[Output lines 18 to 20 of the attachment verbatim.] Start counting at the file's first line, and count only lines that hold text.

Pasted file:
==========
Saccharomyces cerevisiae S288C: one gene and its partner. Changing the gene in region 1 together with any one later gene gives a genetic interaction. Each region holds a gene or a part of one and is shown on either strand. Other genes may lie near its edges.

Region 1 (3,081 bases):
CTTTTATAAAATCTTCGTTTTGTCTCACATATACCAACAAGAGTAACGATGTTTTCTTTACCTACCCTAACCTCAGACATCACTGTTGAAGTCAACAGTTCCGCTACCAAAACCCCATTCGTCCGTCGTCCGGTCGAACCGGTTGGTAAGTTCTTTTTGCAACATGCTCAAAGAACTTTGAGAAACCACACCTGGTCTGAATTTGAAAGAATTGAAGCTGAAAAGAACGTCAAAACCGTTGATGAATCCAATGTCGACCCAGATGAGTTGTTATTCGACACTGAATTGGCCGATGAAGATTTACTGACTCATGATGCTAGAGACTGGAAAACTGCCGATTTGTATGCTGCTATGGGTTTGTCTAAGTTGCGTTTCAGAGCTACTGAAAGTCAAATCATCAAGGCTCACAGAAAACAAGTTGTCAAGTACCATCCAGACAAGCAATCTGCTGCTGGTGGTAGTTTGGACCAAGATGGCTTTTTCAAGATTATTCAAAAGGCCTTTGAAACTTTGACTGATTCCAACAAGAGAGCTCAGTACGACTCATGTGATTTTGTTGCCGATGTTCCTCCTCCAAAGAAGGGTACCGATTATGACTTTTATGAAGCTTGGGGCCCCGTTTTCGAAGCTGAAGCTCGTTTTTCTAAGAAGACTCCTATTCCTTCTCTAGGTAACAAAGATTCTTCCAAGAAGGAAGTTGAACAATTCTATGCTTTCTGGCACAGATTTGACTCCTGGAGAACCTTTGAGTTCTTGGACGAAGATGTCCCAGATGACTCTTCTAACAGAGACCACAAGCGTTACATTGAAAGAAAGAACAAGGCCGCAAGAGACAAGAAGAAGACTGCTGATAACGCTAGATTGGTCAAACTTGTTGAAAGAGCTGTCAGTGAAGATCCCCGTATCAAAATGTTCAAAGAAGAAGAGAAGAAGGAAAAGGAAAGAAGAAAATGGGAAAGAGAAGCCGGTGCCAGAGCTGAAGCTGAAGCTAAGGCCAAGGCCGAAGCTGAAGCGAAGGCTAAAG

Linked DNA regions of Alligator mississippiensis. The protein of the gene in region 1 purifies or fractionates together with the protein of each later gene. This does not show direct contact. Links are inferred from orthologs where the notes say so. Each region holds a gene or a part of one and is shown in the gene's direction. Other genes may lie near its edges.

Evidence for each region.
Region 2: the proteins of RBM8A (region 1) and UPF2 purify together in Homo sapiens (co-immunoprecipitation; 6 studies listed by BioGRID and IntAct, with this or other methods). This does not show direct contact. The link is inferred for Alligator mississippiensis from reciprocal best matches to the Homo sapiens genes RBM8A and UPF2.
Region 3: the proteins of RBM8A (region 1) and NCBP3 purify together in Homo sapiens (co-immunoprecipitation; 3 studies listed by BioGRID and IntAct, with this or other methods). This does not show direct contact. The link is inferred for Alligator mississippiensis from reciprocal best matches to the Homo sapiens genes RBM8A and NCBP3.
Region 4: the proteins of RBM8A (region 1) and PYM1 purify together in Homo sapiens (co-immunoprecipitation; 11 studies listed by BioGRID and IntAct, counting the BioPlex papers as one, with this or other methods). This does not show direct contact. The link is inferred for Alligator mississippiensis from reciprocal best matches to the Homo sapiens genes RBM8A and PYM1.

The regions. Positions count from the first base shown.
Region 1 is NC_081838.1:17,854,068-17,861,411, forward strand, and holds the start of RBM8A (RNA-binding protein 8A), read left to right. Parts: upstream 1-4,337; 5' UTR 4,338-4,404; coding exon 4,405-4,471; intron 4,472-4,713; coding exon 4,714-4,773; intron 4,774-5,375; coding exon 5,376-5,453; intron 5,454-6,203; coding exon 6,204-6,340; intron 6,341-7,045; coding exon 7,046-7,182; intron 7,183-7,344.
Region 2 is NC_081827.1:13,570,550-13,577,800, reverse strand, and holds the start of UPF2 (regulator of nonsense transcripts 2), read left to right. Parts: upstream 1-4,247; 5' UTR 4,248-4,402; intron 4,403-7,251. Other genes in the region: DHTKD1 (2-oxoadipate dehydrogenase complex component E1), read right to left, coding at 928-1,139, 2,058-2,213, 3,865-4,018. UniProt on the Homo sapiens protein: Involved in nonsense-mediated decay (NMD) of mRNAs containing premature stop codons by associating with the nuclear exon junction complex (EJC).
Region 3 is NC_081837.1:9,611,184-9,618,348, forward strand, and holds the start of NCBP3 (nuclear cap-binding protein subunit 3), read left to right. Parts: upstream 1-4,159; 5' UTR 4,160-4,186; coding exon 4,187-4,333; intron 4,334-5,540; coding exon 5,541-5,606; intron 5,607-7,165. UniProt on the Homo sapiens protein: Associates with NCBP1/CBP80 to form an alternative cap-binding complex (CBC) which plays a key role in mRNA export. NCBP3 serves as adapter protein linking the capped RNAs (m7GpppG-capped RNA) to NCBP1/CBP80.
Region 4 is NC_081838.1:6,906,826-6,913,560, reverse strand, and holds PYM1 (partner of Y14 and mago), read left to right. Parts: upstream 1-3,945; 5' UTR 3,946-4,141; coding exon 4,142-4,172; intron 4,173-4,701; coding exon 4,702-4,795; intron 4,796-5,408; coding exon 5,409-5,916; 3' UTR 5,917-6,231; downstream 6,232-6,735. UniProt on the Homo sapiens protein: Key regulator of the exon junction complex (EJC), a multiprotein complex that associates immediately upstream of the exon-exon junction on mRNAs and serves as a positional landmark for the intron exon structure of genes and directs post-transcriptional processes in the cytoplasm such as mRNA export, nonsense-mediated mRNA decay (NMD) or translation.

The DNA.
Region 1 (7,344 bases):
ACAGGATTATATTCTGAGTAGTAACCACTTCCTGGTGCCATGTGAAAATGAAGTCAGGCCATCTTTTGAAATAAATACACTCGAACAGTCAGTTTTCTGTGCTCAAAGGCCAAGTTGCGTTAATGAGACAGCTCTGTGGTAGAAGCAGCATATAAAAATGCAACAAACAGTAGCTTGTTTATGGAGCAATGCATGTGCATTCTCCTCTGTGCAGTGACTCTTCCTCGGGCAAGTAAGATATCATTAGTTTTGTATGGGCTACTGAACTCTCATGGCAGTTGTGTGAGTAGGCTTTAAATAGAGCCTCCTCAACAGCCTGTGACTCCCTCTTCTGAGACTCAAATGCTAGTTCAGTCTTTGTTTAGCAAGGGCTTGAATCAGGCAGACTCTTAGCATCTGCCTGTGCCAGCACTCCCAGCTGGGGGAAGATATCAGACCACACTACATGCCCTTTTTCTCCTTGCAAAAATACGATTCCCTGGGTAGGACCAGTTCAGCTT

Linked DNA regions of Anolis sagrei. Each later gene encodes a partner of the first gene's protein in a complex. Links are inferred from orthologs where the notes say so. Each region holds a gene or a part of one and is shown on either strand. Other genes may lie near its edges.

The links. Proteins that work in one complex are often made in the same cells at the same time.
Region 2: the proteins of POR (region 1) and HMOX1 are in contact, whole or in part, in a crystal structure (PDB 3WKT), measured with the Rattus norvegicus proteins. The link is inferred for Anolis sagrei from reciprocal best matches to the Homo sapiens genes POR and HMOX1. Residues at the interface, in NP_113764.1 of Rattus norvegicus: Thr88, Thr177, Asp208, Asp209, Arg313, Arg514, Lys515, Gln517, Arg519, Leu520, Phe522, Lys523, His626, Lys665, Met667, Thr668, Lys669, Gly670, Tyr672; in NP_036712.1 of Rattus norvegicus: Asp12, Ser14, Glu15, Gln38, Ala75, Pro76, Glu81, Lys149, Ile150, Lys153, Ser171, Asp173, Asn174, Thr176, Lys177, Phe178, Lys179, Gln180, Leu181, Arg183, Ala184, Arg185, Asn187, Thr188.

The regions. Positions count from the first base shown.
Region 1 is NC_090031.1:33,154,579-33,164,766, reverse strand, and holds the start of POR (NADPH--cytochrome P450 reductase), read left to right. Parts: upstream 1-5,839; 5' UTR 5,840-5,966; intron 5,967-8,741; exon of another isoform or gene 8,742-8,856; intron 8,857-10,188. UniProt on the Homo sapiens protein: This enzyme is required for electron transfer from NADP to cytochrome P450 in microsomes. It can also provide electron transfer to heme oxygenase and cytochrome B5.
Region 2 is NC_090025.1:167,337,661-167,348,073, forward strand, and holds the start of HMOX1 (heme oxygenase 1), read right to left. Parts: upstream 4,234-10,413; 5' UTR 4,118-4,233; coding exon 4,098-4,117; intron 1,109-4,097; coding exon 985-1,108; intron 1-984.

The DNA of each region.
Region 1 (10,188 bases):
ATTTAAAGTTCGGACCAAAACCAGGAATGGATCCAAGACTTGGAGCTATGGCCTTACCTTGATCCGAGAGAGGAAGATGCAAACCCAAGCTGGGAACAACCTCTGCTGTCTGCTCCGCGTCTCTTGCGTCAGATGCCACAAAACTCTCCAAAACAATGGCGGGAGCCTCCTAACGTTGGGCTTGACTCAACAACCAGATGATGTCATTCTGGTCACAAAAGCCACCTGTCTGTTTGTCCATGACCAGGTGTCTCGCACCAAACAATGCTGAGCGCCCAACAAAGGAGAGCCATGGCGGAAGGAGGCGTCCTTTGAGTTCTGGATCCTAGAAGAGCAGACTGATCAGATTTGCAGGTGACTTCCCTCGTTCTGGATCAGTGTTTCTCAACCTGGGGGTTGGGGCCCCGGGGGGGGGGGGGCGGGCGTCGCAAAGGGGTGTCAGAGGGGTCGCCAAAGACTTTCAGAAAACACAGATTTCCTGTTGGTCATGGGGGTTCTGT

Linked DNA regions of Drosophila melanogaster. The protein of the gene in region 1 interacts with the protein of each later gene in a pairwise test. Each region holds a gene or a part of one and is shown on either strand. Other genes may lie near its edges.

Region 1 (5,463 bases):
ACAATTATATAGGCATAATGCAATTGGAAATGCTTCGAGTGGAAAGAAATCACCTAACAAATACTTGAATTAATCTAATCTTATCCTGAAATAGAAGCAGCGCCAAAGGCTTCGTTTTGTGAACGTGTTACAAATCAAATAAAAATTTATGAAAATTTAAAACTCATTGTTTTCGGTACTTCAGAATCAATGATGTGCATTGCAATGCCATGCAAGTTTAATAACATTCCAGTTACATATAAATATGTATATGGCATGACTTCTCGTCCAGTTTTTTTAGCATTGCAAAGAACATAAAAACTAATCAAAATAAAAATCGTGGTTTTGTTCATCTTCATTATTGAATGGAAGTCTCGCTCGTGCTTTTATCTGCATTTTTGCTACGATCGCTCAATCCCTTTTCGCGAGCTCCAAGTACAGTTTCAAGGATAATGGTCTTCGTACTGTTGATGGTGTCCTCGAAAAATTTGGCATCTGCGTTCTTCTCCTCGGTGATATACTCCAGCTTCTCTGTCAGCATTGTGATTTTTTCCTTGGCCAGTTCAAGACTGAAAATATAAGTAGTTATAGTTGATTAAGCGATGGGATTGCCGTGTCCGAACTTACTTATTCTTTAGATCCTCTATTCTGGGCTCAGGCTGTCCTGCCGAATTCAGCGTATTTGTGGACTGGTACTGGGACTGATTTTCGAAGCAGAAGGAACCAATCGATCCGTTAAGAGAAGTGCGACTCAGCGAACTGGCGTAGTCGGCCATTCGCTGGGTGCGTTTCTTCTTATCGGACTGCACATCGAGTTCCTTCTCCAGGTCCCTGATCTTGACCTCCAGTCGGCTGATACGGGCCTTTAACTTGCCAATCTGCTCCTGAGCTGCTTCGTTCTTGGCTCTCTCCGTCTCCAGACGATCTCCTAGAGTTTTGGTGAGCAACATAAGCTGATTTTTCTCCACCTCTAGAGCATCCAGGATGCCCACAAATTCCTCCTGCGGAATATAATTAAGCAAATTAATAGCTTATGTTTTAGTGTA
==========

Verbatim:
The links. Proteins that work in one complex are often made in the same cells at the same time.
Region 2: the proteins of POR (region 1) and HMOX1 are in contact, whole or in part, in a crystal structure (PDB 3WKT), measured with the Rattus norvegicus proteins. The link is inferred for Anolis sagrei from reciprocal best matches to the Homo sapiens genes POR and HMOX1. Residues at the interface, in NP_113764.1 of Rattus norvegicus: Thr88, Thr177, Asp208, Asp209, Arg313, Arg514, Lys515, Gln517, Arg519, Leu520, Phe522, Lys523, His626, Lys665, Met667, Thr668, Lys669, Gly670, Tyr672; in NP_036712.1 of Rattus norvegicus: Asp12, Ser14, Glu15, Gln38, Ala75, Pro76, Glu81, Lys149, Ile150, Lys153, Ser171, Asp173, Asn174, Thr176, Lys177, Phe178, Lys179, Gln180, Leu181, Arg183, Ala184, Arg185, Asn187, Thr188.

The regions. Positions count from the first base shown.